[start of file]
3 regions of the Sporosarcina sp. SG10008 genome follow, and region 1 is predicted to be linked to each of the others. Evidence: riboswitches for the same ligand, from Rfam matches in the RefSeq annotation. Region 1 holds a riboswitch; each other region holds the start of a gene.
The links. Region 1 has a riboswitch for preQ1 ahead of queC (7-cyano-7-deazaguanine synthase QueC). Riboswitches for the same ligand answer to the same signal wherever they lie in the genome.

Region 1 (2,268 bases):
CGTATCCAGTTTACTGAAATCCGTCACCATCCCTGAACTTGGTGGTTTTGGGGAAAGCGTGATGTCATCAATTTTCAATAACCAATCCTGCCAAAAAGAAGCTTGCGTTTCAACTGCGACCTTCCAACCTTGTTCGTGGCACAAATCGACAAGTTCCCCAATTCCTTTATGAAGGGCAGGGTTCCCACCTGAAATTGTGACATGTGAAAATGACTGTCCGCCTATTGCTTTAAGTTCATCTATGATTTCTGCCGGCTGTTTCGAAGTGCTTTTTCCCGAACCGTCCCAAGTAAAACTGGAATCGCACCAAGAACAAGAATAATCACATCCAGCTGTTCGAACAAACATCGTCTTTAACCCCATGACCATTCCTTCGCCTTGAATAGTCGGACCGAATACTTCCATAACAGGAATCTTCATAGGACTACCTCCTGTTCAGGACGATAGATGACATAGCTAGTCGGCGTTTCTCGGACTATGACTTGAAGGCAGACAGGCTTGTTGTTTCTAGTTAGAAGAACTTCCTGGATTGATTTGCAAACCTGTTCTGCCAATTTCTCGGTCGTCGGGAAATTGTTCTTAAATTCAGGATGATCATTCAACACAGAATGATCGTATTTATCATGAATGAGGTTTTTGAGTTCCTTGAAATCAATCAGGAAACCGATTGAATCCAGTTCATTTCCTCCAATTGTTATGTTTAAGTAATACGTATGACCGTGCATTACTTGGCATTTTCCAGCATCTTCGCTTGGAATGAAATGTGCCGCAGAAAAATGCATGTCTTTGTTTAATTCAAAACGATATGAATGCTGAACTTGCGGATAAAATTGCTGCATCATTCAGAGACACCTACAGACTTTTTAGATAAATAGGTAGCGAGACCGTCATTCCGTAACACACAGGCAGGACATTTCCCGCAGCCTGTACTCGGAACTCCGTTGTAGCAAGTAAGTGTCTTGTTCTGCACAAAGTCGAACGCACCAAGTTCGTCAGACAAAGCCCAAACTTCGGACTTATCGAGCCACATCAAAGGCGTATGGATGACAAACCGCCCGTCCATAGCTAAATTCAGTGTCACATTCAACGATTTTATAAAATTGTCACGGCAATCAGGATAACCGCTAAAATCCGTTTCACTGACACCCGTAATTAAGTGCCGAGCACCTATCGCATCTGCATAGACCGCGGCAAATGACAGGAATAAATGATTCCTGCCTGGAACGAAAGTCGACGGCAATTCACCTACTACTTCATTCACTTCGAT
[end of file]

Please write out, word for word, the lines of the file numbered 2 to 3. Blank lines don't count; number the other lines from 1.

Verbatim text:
The links. Region 1 has a riboswitch for preQ1 ahead of queC (7-cyano-7-deazaguanine synthase QueC). Riboswitches for the same ligand answer to the same signal wherever they lie in the genome.

Region 1 (2,268 bases):